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NGC 7331 | Hyperion Astronomy

NGC 7331


Among the stars of Pegasus, the Winged Horse, are some of the fall sky’s best galaxy groups for backyard observers. Stephan’s Quintet is probably the best-known example of such a compact gathering, comprised of four gravitationally interacting galaxies and a prominent foreground galaxy, projected onto the more distant group by chance. But have you ever heard of the “Deer Lick Group”? No? Well, read on.

A trail blaze on the path to Stephan’s Quintet, NGC 7331 also anchors its own galaxy grouping. It is accompanied by several faint companions, including the smaller spiral galaxies NGC 7335 and NGC 7337, which are probably ten times farther away than NGC 7331. In the 1980s, author Tom Lorenzin bestowed the common name on this galaxy group to honor the Deer Lick Gap, which lies in the mountains of North Carolina. Apparently, Tom had a memorable view of these galaxies from there.

NGC 7335 and NGC 7337 are often erroneously referred to as satellites, but they are not associated with NGC 7331. The two companions glow at around magnitude +14, way too faint for most amateur scopes. NGC 7331, however, can even be spotted with larger binoculars.

Located about 4.5° northwest of Eta Pegasi, near the border of Lacerta, NGC 7331 was discovered in 1784 by William Herschel, and was one of the brightest galaxies overlooked by Messier in his catalog. It appears nearly edge on, tilted at an inclination of 77°. Its structure is remarkably similar to our own Milky Way Galaxy, with a comparable overall mass, spiral structure, distribution of stars, and central supermassive black hole.

Shining with the combined light of a 9th-magnitude star, NGC 7331 appears as a small fuzzy patch when viewed through binoculars. With an 8-inch telescope, a bright core appears and the beginnings of wispy arms. At 12-inches in aperture, spiral patterns emerge, and with good seeing conditions you will observe “patchiness” in the structure. Nebulous areas are revealed and the western half of the galaxy is deeply outlined with a dark dust lane.


Capture Details

Location: Southern Arizona

Telescope: OOUK AG16 @ F/3.8

Mount: Paramount MEII

Camera: Atik 11000

PRISM v10: Planning, Autofocus, Plate Solve, Automation, Automation, Pre-processing

AstroPixel Processor: Post-Processing

Data Details

L: 58 x 300s binned 1x1

R: 12 x 300s binned 1x1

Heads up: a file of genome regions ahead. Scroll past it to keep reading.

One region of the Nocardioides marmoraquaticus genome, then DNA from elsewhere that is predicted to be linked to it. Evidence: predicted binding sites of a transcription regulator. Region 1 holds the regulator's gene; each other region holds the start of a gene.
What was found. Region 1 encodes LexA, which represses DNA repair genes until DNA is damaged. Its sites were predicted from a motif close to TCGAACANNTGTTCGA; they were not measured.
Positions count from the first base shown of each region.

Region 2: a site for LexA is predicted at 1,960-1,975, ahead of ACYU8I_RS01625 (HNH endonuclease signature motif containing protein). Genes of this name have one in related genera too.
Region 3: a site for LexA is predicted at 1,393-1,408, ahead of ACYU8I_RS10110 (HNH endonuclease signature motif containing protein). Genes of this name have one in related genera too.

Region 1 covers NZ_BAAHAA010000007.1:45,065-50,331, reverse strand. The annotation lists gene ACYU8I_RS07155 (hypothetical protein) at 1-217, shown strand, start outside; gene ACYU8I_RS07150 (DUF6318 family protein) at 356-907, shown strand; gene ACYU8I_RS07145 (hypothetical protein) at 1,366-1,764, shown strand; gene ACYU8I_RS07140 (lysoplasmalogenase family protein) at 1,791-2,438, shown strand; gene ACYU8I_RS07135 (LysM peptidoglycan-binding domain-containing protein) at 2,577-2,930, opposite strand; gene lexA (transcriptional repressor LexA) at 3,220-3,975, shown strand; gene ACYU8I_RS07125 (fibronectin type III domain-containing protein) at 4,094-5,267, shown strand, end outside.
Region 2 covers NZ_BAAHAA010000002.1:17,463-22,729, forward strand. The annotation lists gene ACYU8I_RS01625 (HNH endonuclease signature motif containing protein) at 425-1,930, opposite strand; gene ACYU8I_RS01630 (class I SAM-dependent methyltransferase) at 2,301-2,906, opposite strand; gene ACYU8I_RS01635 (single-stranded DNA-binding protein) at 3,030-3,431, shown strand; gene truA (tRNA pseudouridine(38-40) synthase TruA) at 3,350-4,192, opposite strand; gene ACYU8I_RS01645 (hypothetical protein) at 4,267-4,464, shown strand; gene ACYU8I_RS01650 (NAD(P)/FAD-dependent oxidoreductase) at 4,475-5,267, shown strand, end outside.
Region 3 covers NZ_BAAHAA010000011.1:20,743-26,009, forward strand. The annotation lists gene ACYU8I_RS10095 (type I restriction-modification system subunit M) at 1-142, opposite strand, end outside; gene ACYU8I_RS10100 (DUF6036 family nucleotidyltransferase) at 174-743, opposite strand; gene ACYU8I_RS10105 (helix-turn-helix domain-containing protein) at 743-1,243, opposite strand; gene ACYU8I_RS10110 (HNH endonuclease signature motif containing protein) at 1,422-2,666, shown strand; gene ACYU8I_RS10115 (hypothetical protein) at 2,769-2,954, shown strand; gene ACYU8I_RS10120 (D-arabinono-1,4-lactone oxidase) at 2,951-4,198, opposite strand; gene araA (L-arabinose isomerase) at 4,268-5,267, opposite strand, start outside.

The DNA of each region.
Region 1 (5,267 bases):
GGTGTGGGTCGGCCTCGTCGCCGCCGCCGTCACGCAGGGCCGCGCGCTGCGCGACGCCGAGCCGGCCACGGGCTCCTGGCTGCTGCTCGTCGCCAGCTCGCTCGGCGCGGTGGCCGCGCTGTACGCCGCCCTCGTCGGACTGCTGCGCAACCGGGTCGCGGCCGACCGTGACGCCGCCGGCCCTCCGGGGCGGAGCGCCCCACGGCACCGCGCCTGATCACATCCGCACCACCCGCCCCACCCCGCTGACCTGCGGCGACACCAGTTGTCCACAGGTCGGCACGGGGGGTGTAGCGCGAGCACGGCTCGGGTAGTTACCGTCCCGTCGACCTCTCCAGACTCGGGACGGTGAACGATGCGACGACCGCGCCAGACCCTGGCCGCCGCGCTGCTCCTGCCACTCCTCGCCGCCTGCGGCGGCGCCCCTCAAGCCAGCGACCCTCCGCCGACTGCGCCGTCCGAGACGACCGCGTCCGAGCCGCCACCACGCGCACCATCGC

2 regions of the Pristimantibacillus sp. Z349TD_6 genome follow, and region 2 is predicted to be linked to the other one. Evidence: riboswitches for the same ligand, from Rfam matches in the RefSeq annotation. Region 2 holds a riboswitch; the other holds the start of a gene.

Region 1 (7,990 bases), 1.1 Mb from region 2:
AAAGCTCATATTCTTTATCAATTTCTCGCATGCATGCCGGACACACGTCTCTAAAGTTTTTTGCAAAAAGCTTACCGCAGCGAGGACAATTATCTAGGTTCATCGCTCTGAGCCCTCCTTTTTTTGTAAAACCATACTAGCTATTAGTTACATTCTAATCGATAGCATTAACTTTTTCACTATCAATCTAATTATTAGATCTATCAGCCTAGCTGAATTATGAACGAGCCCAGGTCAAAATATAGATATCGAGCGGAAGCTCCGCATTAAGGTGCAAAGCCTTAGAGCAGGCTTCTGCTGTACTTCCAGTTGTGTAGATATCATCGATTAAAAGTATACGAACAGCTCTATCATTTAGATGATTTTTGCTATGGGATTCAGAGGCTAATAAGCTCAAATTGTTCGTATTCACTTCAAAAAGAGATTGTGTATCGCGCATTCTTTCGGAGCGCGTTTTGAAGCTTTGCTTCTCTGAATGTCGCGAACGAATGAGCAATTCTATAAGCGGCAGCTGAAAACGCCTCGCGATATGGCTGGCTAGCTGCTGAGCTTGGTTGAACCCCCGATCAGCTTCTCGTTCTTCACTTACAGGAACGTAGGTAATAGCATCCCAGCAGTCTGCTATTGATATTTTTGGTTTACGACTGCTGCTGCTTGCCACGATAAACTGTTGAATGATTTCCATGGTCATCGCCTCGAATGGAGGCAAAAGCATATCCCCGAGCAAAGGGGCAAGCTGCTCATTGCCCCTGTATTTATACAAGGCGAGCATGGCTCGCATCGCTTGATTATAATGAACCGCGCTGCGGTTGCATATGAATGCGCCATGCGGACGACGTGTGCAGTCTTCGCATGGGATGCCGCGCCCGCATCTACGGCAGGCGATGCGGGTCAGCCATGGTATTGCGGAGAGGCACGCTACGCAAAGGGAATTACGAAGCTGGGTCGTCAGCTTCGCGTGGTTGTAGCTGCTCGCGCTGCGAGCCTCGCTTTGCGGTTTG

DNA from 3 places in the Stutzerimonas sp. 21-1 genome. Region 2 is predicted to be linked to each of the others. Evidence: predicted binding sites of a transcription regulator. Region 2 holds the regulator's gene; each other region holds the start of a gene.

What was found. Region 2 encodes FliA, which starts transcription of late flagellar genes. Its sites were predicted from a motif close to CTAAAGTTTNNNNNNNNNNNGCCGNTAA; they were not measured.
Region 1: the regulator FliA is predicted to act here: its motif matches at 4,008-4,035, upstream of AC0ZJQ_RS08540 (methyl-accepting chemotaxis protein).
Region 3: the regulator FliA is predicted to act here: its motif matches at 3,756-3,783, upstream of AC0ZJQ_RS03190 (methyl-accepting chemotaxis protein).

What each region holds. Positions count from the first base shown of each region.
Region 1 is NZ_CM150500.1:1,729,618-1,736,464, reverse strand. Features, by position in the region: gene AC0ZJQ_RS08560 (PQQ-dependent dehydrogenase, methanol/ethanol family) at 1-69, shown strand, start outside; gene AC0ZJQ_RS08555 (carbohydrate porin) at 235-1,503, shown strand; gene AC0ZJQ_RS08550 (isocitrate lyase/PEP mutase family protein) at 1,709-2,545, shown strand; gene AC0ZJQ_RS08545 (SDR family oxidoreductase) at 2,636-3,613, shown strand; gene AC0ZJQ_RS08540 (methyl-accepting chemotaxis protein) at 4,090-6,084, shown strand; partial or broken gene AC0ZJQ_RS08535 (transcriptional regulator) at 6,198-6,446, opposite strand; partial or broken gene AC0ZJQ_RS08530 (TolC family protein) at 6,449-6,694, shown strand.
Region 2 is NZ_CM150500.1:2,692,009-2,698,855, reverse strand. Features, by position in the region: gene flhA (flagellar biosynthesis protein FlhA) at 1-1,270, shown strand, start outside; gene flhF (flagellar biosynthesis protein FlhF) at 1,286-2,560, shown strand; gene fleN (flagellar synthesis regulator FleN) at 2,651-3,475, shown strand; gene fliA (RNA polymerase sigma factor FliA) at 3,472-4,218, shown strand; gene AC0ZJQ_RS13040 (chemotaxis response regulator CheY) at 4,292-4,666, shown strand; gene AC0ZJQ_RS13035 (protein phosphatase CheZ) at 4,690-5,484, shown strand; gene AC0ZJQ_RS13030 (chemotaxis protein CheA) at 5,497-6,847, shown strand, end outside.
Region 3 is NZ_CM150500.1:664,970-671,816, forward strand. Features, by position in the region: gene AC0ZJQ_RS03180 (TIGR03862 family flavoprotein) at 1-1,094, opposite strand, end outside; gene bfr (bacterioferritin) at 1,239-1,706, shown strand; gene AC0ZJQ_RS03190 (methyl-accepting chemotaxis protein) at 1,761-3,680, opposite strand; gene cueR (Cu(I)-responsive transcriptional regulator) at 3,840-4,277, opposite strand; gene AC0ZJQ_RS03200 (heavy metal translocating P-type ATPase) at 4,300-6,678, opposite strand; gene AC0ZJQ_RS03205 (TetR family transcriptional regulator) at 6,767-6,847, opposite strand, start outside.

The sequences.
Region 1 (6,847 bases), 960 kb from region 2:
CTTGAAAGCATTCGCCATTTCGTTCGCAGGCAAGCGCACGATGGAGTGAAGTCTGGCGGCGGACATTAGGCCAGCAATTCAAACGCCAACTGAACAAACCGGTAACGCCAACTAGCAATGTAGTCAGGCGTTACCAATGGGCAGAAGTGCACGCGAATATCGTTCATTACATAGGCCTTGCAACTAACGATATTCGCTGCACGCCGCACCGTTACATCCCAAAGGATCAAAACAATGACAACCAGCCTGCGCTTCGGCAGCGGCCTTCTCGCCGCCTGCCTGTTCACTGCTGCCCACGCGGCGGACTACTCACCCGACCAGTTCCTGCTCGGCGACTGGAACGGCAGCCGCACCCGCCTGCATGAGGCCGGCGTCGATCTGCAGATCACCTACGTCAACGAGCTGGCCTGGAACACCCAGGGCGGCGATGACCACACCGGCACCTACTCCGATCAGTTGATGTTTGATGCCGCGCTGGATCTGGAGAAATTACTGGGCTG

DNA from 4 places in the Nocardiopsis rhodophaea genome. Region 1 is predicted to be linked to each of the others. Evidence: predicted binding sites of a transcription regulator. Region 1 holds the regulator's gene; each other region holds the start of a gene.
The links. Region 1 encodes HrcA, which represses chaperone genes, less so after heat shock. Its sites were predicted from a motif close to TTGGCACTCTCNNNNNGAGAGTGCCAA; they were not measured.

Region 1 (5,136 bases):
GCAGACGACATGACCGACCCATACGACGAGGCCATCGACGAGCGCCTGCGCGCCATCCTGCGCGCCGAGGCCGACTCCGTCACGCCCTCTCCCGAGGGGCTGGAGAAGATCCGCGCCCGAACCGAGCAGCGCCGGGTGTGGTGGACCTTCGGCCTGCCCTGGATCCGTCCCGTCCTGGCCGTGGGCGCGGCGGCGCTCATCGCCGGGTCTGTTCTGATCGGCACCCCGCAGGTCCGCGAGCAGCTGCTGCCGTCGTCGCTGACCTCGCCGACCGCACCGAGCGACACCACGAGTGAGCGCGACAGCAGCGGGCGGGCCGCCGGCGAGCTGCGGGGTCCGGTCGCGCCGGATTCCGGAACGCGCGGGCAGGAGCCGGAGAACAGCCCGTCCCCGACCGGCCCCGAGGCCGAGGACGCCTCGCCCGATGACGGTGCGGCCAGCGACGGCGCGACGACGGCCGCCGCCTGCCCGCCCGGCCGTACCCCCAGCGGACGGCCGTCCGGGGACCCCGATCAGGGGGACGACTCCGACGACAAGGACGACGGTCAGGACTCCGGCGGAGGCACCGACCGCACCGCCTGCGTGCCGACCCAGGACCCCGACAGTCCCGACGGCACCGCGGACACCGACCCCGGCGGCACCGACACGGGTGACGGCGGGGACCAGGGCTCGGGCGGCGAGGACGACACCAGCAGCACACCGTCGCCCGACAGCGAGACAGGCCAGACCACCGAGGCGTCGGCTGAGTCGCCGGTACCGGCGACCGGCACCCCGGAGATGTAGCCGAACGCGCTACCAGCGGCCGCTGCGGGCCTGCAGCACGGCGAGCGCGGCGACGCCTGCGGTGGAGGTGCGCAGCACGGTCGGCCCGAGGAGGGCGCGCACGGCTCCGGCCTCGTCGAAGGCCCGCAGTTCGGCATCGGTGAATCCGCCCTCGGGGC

G: 12 x 300s binned 1x1

B: 12: 12 x 300s binned 1x1

Download the dataset: NGC7331 LRGB ZIP


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Exceptional Mount

A couple of years ago, I wanted to replace my old VMA200 mount with something more modern.
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Great lightweight guide scope

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Still learning Prism using Wireless links...

I have much of your software working at this time... I have it parked on my main computer, and a notebook... My main computer is a OverClock computer with 32 Gigs of RAM Clocking presently at 4400MHz with software parked on SSD drives... The rotation dome by NexDome is still not working... Most problems like this have to do with ASCOM Drivers... There is not very much detail information on how to use this software... I have to feel my way to a total operational staus... Second issue... The rain in the San Francisco Bay Area this year has limited my access to my larger telescope (12 inch SCT)... This rain has been so significant, I was force to weatherize my observatory... My goal here is,,, I am trying to remotely control my observatory totally. I have used Netgear Powerline 2000 to handle camera images and discover controlling rules to do that... High speed is vital for images with cameras over 3 Megs... I have both 12 Mega sensors and 24 Mega sensors... I am also using Netgear Nighthawk router and its mating extender to increase control signals to my observatory that is about 100 feet on the side of hill... I am also using Virtual Here software on a Raspberry Pi inside the observatory to solve the USB interface requirements... I started out using Model B and B+ on level 3 raspberry Pi's... I have moved to Level 4 Raspberry Pi to gain access to USB 3.0 technology... Big difference! I hope by early spring to have everything working... Bob Ritter MicTechS